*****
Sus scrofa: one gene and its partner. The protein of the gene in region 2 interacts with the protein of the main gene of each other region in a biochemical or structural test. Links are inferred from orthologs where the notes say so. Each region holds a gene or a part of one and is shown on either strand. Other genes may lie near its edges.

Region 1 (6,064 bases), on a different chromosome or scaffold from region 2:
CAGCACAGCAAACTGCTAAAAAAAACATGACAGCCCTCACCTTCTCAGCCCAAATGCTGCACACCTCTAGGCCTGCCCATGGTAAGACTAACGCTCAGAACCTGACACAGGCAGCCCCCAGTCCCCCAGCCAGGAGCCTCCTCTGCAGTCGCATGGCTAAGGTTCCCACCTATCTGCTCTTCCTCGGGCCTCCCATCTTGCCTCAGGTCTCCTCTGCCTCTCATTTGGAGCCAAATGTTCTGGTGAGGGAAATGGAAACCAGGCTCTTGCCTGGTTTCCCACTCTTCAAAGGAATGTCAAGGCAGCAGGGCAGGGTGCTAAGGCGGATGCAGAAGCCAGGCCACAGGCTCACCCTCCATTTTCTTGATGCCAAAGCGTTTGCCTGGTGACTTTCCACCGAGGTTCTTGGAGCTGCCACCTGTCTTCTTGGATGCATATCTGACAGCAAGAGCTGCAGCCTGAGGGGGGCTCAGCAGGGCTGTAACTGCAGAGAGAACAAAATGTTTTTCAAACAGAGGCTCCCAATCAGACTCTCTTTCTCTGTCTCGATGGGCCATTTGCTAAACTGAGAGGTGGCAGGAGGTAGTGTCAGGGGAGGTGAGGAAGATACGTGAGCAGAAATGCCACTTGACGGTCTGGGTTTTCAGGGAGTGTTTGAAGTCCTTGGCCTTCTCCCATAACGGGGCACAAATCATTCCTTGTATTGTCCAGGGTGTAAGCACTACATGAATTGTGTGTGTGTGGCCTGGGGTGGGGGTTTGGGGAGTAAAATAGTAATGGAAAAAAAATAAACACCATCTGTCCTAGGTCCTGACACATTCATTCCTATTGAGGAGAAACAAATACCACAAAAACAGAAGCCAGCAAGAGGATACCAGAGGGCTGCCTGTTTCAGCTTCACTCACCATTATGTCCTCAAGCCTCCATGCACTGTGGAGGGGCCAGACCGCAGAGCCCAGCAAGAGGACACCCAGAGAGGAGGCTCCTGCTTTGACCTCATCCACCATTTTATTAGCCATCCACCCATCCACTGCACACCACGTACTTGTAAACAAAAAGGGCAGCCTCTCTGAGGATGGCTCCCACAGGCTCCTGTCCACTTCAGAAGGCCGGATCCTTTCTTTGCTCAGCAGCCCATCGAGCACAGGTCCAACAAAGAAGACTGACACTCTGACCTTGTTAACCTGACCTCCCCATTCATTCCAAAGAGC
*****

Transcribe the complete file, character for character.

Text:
Sus scrofa: one gene and its partner. The protein of the gene in region 2 interacts with the protein of the main gene of each other region in a biochemical or structural test. Links are inferred from orthologs where the notes say so. Each region holds a gene or a part of one and is shown on either strand. Other genes may lie near its edges.

Region 1 (6,064 bases), on a different chromosome or scaffold from region 2:
CAGCACAGCAAACTGCTAAAAAAAACATGACAGCCCTCACCTTCTCAGCCCAAATGCTGCACACCTCTAGGCCTGCCCATGGTAAGACTAACGCTCAGAACCTGACACAGGCAGCCCCCAGTCCCCCAGCCAGGAGCCTCCTCTGCAGTCGCATGGCTAAGGTTCCCACCTATCTGCTCTTCCTCGGGCCTCCCATCTTGCCTCAGGTCTCCTCTGCCTCTCATTTGGAGCCAAATGTTCTGGTGAGGGAAATGGAAACCAGGCTCTTGCCTGGTTTCCCACTCTTCAAAGGAATGTCAAGGCAGCAGGGCAGGGTGCTAAGGCGGATGCAGAAGCCAGGCCACAGGCTCACCCTCCATTTTCTTGATGCCAAAGCGTTTGCCTGGTGACTTTCCACCGAGGTTCTTGGAGCTGCCACCTGTCTTCTTGGATGCATATCTGACAGCAAGAGCTGCAGCCTGAGGGGGGCTCAGCAGGGCTGTAACTGCAGAGAGAACAAAATGTTTTTCAAACAGAGGCTCCCAATCAGACTCTCTTTCTCTGTCTCGATGGGCCATTTGCTAAACTGAGAGGTGGCAGGAGGTAGTGTCAGGGGAGGTGAGGAAGATACGTGAGCAGAAATGCCACTTGACGGTCTGGGTTTTCAGGGAGTGTTTGAAGTCCTTGGCCTTCTCCCATAACGGGGCACAAATCATTCCTTGTATTGTCCAGGGTGTAAGCACTACATGAATTGTGTGTGTGTGGCCTGGGGTGGGGGTTTGGGGAGTAAAATAGTAATGGAAAAAAAATAAACACCATCTGTCCTAGGTCCTGACACATTCATTCCTATTGAGGAGAAACAAATACCACAAAAACAGAAGCCAGCAAGAGGATACCAGAGGGCTGCCTGTTTCAGCTTCACTCACCATTATGTCCTCAAGCCTCCATGCACTGTGGAGGGGCCAGACCGCAGAGCCCAGCAAGAGGACACCCAGAGAGGAGGCTCCTGCTTTGACCTCATCCACCATTTTATTAGCCATCCACCCATCCACTGCACACCACGTACTTGTAAACAAAAAGGGCAGCCTCTCTGAGGATGGCTCCCACAGGCTCCTGTCCACTTCAGAAGGCCGGATCCTTTCTTTGCTCAGCAGCCCATCGAGCACAGGTCCAACAAAGAAGACTGACACTCTGACCTTGTTAACCTGACCTCCCCATTCATTCCAAAGAGC